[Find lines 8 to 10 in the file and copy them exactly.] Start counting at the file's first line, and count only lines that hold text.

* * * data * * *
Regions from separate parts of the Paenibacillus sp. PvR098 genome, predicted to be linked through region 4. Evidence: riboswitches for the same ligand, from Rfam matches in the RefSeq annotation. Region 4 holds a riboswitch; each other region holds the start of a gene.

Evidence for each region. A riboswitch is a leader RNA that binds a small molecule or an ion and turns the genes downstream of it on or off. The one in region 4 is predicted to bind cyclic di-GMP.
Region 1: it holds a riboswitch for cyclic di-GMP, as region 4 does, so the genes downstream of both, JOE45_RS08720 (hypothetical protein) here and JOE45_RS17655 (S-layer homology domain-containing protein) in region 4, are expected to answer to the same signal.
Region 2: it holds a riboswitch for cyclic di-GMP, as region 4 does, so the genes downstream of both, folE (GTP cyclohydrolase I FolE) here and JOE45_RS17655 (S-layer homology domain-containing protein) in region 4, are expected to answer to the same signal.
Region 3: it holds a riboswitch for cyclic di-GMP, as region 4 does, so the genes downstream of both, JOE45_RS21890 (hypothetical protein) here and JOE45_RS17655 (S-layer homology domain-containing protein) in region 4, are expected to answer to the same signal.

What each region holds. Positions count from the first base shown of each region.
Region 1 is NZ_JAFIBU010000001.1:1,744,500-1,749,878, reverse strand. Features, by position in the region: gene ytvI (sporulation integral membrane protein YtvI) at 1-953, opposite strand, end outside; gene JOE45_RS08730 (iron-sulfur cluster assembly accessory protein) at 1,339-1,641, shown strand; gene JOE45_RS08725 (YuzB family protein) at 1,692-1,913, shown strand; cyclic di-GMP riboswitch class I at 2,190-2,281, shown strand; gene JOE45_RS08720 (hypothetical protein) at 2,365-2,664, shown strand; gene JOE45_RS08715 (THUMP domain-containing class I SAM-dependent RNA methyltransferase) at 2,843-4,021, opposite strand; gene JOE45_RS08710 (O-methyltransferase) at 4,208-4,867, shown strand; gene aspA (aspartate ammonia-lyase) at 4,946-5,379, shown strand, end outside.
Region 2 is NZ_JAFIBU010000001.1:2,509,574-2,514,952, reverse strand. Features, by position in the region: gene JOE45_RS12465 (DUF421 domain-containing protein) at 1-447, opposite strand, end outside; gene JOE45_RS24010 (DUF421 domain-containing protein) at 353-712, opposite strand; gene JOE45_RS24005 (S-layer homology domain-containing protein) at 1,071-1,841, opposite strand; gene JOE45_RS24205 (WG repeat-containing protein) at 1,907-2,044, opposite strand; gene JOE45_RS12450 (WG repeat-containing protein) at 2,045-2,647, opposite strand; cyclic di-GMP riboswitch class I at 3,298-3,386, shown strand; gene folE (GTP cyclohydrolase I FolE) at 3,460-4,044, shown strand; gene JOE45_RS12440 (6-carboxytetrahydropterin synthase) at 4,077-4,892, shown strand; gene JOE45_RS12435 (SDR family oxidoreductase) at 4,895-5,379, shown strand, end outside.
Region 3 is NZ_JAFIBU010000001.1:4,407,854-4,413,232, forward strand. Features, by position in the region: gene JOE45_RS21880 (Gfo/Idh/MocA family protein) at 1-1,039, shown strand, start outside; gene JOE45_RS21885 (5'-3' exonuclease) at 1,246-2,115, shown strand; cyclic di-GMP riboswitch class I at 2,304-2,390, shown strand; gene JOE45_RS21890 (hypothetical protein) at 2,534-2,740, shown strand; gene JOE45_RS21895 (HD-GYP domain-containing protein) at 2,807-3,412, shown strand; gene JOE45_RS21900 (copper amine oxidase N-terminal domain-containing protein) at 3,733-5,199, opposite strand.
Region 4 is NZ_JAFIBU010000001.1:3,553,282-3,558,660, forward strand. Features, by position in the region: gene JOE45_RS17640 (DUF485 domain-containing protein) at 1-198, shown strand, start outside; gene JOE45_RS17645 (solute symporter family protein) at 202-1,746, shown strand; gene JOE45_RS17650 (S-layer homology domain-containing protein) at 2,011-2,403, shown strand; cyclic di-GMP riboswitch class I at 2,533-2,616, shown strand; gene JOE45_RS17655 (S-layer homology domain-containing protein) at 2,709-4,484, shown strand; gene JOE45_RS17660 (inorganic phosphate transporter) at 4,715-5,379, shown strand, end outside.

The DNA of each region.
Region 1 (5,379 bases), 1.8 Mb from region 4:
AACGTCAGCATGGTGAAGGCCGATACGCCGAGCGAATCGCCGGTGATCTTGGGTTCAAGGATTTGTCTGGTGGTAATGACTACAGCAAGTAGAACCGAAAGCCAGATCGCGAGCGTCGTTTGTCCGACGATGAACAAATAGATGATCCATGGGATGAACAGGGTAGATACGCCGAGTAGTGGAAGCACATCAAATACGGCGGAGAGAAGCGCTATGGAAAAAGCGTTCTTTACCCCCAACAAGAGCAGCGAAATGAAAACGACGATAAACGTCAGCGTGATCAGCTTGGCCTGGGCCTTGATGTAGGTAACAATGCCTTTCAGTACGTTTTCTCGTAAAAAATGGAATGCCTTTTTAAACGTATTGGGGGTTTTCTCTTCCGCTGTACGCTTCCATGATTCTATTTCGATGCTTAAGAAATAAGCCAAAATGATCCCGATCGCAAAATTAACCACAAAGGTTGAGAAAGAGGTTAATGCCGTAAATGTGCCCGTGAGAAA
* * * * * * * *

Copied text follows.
Region 2 is NZ_JAFIBU010000001.1:2,509,574-2,514,952, reverse strand. Features, by position in the region: gene JOE45_RS12465 (DUF421 domain-containing protein) at 1-447, opposite strand, end outside; gene JOE45_RS24010 (DUF421 domain-containing protein) at 353-712, opposite strand; gene JOE45_RS24005 (S-layer homology domain-containing protein) at 1,071-1,841, opposite strand; gene JOE45_RS24205 (WG repeat-containing protein) at 1,907-2,044, opposite strand; gene JOE45_RS12450 (WG repeat-containing protein) at 2,045-2,647, opposite strand; cyclic di-GMP riboswitch class I at 3,298-3,386, shown strand; gene folE (GTP cyclohydrolase I FolE) at 3,460-4,044, shown strand; gene JOE45_RS12440 (6-carboxytetrahydropterin synthase) at 4,077-4,892, shown strand; gene JOE45_RS12435 (SDR family oxidoreductase) at 4,895-5,379, shown strand, end outside.
Region 3 is NZ_JAFIBU010000001.1:4,407,854-4,413,232, forward strand. Features, by position in the region: gene JOE45_RS21880 (Gfo/Idh/MocA family protein) at 1-1,039, shown strand, start outside; gene JOE45_RS21885 (5'-3' exonuclease) at 1,246-2,115, shown strand; cyclic di-GMP riboswitch class I at 2,304-2,390, shown strand; gene JOE45_RS21890 (hypothetical protein) at 2,534-2,740, shown strand; gene JOE45_RS21895 (HD-GYP domain-containing protein) at 2,807-3,412, shown strand; gene JOE45_RS21900 (copper amine oxidase N-terminal domain-containing protein) at 3,733-5,199, opposite strand.
Region 4 is NZ_JAFIBU010000001.1:3,553,282-3,558,660, forward strand. Features, by position in the region: gene JOE45_RS17640 (DUF485 domain-containing protein) at 1-198, shown strand, start outside; gene JOE45_RS17645 (solute symporter family protein) at 202-1,746, shown strand; gene JOE45_RS17650 (S-layer homology domain-containing protein) at 2,011-2,403, shown strand; cyclic di-GMP riboswitch class I at 2,533-2,616, shown strand; gene JOE45_RS17655 (S-layer homology domain-containing protein) at 2,709-4,484, shown strand; gene JOE45_RS17660 (inorganic phosphate transporter) at 4,715-5,379, shown strand, end outside.